Now this may seem like the blindingly obvious: after all, a metaphor is almost by definition a concept so one must surely buy into whatever that concept is to either understand or explain it. A sea of troubles, a broken heart, time is money.


However, though metaphor is theoretically a concept, it is also real: because ideas are concrete objects when metaphorised.  Most importantly, metaphor constrains the direction a reader forms their response into a very specific direction. So it turns the abstract, almost intangible, into a living, concrete form. A fence to surround and guide the reader mindscape.


Constraining reader response is mighty useful to a writer. Doing it in an unobtrusive manner – now that’s the real Show Not Tell. Maybe there’s another level but I haven’t been clever enough to figure one out yet. Any suggestions?

Festive Writing
Category: Writing
Tags: writing holidays


Stephen King says the following in his book On Writing: A Memoir of the Craft, “I used to tell interviewers I wrote every day except for Christmas, the fourth of July, and my birthday. That was a lie. […] The truth is that when I’m writing, I write every day. […] That includes Christmas, the Fourth, and my birthday” (page 175).

So what will you be doing once the Christmas tree is up and the presents are wrapped? Will you be sneaking out of bed just as Santa leaves to pen 2,000 words before everyone else gets up? Or will you be staying up late, typing away long after everyone else has gone to bed?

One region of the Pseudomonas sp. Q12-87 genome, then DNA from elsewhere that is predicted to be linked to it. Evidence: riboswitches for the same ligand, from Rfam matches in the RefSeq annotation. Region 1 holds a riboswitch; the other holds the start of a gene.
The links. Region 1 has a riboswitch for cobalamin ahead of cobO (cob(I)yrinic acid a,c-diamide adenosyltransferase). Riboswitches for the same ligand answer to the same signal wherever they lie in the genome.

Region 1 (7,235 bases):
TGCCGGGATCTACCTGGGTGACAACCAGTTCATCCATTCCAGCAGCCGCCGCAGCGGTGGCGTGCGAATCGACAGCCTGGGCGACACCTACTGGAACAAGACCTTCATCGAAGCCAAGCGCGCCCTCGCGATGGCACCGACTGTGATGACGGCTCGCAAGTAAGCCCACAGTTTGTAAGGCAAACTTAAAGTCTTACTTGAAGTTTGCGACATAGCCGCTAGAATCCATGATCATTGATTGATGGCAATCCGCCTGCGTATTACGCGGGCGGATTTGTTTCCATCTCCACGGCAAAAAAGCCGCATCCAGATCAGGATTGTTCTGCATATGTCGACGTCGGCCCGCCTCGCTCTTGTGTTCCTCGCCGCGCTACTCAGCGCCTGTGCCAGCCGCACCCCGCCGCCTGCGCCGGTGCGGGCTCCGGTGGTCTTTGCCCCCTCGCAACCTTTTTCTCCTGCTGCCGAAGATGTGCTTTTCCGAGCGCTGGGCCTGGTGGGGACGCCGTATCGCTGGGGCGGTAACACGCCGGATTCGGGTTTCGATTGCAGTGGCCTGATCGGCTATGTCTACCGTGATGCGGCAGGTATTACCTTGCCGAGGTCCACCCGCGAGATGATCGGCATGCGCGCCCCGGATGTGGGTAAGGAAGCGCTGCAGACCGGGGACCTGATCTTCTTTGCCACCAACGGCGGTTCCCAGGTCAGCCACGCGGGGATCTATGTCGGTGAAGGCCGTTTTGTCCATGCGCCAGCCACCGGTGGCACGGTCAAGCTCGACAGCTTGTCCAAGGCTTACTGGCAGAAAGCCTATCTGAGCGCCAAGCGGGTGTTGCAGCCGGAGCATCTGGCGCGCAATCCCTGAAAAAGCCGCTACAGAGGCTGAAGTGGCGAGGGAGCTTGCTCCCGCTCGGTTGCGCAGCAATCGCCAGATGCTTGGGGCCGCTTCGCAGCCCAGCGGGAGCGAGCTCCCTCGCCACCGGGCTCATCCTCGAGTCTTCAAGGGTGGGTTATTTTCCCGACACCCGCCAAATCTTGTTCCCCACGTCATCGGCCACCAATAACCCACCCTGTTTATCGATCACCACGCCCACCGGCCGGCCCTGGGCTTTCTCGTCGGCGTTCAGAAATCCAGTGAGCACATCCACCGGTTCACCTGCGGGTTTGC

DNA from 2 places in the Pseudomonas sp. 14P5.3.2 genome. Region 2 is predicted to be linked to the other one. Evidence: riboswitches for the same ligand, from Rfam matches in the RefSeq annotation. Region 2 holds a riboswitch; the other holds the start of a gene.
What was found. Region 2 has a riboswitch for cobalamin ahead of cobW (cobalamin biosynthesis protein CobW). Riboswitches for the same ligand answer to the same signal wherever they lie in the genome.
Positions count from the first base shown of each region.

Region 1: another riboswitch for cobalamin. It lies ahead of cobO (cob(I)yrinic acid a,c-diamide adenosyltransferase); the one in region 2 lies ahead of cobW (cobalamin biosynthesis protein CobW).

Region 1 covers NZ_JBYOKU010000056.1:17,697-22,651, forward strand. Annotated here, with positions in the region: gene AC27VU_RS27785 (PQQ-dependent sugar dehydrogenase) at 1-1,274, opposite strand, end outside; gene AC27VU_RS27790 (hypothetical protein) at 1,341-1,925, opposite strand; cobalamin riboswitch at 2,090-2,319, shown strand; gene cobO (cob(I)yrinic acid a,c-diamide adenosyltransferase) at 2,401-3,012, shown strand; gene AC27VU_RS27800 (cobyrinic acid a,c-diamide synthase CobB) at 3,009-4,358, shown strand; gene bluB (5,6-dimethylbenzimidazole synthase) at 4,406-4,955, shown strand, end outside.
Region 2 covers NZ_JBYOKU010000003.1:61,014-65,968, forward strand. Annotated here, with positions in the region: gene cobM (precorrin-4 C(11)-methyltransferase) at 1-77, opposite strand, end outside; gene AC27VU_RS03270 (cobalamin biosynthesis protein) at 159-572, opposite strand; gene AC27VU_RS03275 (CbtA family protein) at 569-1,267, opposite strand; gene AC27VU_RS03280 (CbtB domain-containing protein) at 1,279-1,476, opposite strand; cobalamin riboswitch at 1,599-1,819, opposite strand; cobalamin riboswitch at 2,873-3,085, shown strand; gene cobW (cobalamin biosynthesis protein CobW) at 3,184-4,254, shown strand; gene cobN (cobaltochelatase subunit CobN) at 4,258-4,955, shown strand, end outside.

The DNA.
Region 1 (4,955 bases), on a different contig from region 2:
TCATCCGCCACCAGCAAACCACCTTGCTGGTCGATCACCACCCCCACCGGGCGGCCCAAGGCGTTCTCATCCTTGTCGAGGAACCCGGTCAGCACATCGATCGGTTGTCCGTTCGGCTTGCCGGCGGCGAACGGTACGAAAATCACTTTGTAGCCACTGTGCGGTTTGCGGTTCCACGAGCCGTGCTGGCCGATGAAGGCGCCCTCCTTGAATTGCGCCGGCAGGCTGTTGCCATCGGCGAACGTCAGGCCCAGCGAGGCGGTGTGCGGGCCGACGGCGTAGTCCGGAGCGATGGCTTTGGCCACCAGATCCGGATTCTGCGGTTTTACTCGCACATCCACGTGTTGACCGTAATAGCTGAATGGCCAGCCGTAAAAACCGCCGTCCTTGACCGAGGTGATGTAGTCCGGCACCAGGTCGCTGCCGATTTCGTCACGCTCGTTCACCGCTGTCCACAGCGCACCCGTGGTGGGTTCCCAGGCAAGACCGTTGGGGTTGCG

I find it hard to write in the holidays. There are usually more people around and it’s sometimes hard enough to carve out a little time for yourself for things you need to do (last minute present shopping or buying a new outfit for the Christmas Party), let alone something that isn’t necessary. Or is it? Stephen King continues to say that he has periods in which he doesn’t write, but that he actually finds this harder. How does not writing make you feel? Do you miss it, or does a break sometimes give you the oomph you need to write better next time?

Whether you’re writing, or not, over the next few weeks I’d like to take this opportunity to wish everyone a Merry Christmas and a Happy 2015 (full of writing success)!  

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Monday, December 15, 2014
This Week December 15th
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The Show Must Go On
Posted by Vesna

The skeleton key to many literary problems, Show Not Tell, is an issue that fascinates me endlessly.


 Like all rules, Show Not...Read More

Festive Writing
Posted by Laura Besley


Stephen King says the following in his book On Writing: A Memoir of the Craft , “I used to tell interviewers I...Read More

Reading Revelations
Posted by Jany

The saying goes that you are what you eat. May I adapt that? Some people reveal  what they are, or would like to be, through...Read More